Front Page Titles (by Subject) III.: Rules of Games - The Collected Works of James M. Buchanan, Vol. 10 (The Reason of Rules: Constitutional Political Economy)
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III.: Rules of Games - Geoffrey Brennan, The Collected Works of James M. Buchanan, Vol. 10 (The Reason of Rules: Constitutional Political Economy) 
The Collected Works of James M. Buchanan, Vol. 10 (The Reason of Rules: Constitutional Political Economy) Foreword by Robert D. Tollison (Indianapolis: Liberty Fund, 1999).
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Rules of Games
When the word “rules” is mentioned, perhaps the most familiar association is with “games.” And it will be useful to discuss rules in ordinary games—parlor games such as bridge, or sports such as tennis or basketball. All games have rules that define the parameters within which play takes place—the actions allowed by the players, the equipment used, the means of settling disputes, the way in which the winner is determined, and so on.
In discussing ordinary games, we have little or no difficulty in distinguishing between the rules of the game as such and plays of the game within these rules. Play takes place within the rules, but play itself does not constitute part of the rules. Rules provide the framework for the playing of the game, and many different patterns of play may take place within given rules. By contrast, a particular play of the game is determinate or closed. Indeed, it is confusing that in common usage we use the word “game” to refer both to the structure of the rules (for example, “basketball is a game”) and to the play within the rules (for example, “the Lakers beat the Celtics in last night’s game”).
In a sociopolitical context, the same distinctions apply between rules of social interaction and the patterns of behavior that take place within those rules. The distinction here is often more difficult to make than in ordinary games, and the discussion of the latter is helpful in precisely this respect. The validity of the distinction between rules and behavior within rules is general, however, over all interaction settings.
The ordinary game setting also facilitates discussion of a related but separate distinction between the choice of a strategy of play within a set of defined rules and the choice of the rules themselves. The choice of a group of potential poker players between stud and draw poker is quite different from the choice of a single player, under stud poker rules, between folding or staying in for an extra card.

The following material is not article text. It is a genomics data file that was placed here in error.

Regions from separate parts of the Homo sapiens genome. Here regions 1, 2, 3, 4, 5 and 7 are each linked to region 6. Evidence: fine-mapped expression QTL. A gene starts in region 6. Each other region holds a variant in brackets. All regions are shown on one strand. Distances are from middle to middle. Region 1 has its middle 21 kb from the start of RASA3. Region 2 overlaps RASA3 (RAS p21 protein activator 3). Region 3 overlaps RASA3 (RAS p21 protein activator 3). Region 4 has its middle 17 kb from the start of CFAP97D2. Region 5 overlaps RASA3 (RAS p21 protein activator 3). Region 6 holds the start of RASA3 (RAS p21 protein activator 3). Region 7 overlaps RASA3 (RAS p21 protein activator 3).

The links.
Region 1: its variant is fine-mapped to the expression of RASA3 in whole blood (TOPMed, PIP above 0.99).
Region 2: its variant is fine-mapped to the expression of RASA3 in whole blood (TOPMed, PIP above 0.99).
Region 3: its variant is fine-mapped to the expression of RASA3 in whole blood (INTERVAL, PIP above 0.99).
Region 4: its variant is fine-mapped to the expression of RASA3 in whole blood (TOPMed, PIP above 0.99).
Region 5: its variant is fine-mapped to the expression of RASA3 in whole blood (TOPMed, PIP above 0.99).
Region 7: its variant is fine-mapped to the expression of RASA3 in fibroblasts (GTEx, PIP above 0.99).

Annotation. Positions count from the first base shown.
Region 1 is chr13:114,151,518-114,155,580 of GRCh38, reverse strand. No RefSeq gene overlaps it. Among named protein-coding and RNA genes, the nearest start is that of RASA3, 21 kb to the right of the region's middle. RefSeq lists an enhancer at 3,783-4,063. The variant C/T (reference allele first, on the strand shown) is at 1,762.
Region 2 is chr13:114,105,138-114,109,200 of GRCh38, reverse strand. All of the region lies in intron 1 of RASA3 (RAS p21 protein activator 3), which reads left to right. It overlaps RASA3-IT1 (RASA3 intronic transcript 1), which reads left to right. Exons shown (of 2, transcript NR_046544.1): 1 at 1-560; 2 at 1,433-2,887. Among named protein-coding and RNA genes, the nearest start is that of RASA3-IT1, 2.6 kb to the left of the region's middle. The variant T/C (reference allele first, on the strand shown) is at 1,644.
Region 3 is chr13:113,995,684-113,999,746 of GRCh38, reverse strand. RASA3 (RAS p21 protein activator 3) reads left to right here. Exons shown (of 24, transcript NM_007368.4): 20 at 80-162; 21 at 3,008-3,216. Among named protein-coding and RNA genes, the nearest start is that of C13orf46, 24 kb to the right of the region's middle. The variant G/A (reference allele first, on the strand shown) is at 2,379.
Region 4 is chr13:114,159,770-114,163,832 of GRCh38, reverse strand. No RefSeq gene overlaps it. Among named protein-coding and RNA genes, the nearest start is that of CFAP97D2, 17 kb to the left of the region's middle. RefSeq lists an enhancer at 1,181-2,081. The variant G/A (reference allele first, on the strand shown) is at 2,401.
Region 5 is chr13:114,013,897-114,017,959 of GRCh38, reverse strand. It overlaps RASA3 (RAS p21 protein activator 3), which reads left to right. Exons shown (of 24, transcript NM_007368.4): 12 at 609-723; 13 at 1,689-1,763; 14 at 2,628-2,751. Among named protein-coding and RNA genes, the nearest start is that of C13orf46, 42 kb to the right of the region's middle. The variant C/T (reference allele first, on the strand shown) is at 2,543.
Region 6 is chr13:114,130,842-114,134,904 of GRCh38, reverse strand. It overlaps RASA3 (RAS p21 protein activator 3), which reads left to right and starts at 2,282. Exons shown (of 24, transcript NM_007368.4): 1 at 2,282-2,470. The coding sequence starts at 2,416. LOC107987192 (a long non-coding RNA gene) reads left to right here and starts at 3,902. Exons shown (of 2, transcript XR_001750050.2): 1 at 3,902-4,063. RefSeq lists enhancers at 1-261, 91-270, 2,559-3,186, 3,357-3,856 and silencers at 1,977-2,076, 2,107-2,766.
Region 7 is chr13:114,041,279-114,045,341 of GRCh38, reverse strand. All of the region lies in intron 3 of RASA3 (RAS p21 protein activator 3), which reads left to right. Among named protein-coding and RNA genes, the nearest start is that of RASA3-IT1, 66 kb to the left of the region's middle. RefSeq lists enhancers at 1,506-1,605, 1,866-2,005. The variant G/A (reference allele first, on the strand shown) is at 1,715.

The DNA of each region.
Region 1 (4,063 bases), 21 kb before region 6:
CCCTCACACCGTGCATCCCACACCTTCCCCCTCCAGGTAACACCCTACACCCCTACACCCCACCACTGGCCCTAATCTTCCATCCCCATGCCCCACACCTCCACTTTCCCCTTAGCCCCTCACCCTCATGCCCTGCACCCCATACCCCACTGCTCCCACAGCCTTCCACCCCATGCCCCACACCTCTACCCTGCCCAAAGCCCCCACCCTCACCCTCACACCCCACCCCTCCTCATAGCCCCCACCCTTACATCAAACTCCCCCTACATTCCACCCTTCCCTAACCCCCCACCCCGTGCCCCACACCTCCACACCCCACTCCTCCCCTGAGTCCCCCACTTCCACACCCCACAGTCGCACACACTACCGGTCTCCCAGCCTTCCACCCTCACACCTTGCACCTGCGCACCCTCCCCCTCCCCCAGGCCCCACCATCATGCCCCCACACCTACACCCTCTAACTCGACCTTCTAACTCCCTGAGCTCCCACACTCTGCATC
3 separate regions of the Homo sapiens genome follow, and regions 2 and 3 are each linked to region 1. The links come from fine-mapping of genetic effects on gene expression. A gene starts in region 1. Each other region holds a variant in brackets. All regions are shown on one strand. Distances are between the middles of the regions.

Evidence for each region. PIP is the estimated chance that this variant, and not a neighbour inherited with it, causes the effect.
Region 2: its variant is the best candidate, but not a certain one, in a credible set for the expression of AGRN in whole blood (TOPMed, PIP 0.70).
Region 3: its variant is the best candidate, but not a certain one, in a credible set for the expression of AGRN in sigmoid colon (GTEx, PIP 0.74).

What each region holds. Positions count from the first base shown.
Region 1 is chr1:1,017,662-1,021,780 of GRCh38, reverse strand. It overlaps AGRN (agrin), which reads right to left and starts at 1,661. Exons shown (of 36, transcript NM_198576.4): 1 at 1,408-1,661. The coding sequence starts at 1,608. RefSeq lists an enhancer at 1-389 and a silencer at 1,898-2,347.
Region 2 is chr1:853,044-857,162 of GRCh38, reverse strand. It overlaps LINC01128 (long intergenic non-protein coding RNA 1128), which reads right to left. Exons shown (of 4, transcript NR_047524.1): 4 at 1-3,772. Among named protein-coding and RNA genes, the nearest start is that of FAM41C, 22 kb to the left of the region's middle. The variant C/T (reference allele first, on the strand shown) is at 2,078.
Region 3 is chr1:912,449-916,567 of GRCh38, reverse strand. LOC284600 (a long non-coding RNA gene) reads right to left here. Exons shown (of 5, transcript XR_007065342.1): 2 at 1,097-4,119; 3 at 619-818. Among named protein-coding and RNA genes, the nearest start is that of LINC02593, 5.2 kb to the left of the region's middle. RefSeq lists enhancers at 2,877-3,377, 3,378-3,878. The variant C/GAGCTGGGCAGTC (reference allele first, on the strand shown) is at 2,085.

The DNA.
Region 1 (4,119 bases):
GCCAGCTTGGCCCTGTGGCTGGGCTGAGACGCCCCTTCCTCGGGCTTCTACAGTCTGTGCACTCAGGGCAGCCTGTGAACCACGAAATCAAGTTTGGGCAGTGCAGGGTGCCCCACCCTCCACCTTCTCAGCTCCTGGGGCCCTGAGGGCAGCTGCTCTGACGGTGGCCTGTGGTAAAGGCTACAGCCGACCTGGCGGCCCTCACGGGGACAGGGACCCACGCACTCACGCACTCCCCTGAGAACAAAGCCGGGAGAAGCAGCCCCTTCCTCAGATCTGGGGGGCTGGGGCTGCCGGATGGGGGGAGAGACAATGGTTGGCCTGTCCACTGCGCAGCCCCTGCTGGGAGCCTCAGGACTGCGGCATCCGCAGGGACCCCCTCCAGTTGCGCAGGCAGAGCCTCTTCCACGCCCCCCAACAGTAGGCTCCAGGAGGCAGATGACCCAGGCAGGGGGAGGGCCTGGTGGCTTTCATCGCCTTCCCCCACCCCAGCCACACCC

The corresponding distinction in the sociopolitical context must be emphasized. It is necessary to separate the process through which the rules are determined from the process through which particular actions within those rules are chosen. Again, however, the distinction is somewhat more difficult to draw in the social setting because of the complex interdependencies between the rules that define the constraints on private behavior and the rules that define the constraints on the political agents who may engage in activities involving changes in the first set of rules. That is to say, legislative majorities may be acting within the rules (the political constitution) that constrain their own behavior in changing the rules that constrain the behavior of persons in their private capacities. One must be careful to make the distinction between a choice among rules and a choice among strategies within rules applicable to the situation confronted by a well-defined decision-making unit. For example, if a property rule allows us to burn brush on our own land, we act within the rules when we decide to burn a pile of brush on a particular day. A legislative enactment outlawing brush burning amounts to a change in the rules that we, as private landowners, follow. But the legislature, in passing this regulation, acts within its own rules, consisting, say, of simple majority voting. A primary advantage of beginning our discussion with familiar ordinary games is that the two levels of choice are intuitively clear.
The treatment of rules in ordinary games may be misleading in certain respects. Ordinary games are designed to make play within the rules interesting. That is, play as such is one objective shared by all potential participants. The basic dilemma that we introduced earlier, in which rules are desired because they lead to avoidance of unwanted outcomes, tends to be obscured in the treatment of ordinary games.
As we shift attention to the settings for sociopolitical interactions, there need be nothing analogous to the enjoyment of play as such, and the payoffs to individual players need not be designed as counters for the purpose of making the activity interesting. There need be no shared objective in sociopolitical rules. Individuals are recognized to possess their own privately determined objectives, their own life plans, and these need not be common to all persons. In this setting, rules have the function of facilitating interactions among persons who may desire quite different things. To discuss this feature, it is best to shift to an alternative framework.